Did you expect the ferocity of the reaction?
No, not really. We thought it was the right thing to do.

What's to account for the response then?
You saw the same thing with digital music. I think (the music studios) could double their music sales with very targeted solutions, and we're willing to sit down and help them. But it's not our job to help them solve their business problems. I'm not in favor of stealing music. Technology people have as much interest in protecting patents as the entertainment industry.

They've criticized your commercials and the appeal to oppose Hollings' bill as a declaration of war. Have you felt any backlash?
Nothing you could point to specifically. But we didn't view this as a declaration of war. They do everything in an adversarial way because it's in their nature. They're trying to play defense to protect the old way of doing business, which has to evolve.

How do you expect to create a music service of your own if you have alienated the music companies?
We're working with EMusic and others. It might help get us to the table--if (the studios) can stop viewing us as the enemy. We want a solution as much as they do.

Do you see the Hollings bill as a serious threat, or a Trojan Horse for more piecemeal approaches.
It's not the end of the world, but it's also not the way to solve the problem. Our solution is that the music industry has got to get together among themselves and find a common way to do this. They'll have to get hardware people in, the Internet people in--and start building a new business model instead of saying, "Stop this." You can't stop it. CD burners shouldn't be considered contraband.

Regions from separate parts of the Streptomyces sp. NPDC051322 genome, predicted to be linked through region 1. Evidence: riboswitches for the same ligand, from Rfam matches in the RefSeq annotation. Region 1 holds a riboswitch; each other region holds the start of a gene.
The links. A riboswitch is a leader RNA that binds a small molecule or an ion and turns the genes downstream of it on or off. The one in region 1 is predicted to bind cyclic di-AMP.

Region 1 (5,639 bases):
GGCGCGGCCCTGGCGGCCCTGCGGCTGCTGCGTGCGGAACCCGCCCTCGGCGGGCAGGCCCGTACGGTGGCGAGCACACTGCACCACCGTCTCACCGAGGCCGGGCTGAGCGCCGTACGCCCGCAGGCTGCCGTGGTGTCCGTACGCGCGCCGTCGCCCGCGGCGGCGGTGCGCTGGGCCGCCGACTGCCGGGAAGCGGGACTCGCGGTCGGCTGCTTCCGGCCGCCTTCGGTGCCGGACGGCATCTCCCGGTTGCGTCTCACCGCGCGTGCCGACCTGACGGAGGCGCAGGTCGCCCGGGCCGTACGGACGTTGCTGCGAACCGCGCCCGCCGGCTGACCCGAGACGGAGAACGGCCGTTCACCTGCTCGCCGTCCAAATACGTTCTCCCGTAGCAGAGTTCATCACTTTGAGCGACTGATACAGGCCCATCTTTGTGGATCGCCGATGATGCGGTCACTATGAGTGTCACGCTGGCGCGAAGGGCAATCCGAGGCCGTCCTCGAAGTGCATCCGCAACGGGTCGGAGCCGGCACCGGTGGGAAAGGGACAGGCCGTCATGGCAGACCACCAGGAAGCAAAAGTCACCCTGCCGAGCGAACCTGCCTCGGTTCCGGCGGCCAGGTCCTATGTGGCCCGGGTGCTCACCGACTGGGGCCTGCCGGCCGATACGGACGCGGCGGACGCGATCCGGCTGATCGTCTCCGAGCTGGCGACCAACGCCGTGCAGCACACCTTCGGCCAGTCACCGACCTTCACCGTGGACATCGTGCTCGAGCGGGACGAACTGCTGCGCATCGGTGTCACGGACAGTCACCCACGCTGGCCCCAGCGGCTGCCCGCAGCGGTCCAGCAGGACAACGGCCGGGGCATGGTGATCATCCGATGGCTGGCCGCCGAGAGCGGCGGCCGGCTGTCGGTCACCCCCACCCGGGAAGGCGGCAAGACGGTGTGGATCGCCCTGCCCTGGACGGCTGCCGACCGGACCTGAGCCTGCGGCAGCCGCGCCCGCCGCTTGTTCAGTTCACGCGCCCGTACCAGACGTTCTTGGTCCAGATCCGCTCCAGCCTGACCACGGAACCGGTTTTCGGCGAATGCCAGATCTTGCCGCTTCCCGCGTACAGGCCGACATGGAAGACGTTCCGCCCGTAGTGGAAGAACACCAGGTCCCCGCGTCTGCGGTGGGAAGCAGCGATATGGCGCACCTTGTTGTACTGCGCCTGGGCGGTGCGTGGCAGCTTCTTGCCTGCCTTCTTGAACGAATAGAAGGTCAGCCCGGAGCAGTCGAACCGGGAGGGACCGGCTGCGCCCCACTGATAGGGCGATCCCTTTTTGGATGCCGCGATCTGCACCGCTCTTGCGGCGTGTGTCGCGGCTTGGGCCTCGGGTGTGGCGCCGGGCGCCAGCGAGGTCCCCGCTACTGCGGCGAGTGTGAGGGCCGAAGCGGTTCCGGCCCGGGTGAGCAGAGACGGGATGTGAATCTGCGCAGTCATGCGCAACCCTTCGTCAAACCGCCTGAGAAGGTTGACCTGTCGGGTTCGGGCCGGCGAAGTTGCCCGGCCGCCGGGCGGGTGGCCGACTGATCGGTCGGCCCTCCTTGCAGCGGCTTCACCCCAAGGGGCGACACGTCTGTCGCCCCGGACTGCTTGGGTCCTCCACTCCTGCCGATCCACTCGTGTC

Hollywood is asking Congress to block DVDs with copy protection and is suing to stop sales of digital VCR and MP3 players. The technology people respond that's an antiquated--and useless--response. Why don't Hollywood and Silicon Valley better understand each other?
They speak different languages. The entertainment industry always chooses to fight things out through the courts and legislation. Technology people always think there's a business solution. Everybody has tried a variety of things, but it won't work until they get together and people can go to one place for all the music that's out there. Consumers don't know what label their favorite artist is on. It's irrelevant. Go back to the VCR analogy. They fought the VCR, but at the end of the day, the VCR created a whole new revenue stream for every movie release.

Is that all there is to it--just a difference in point of view? That is, Silicon Valley saying, 'Dudes, you just don't get it; there is no way to stop digital piracy?'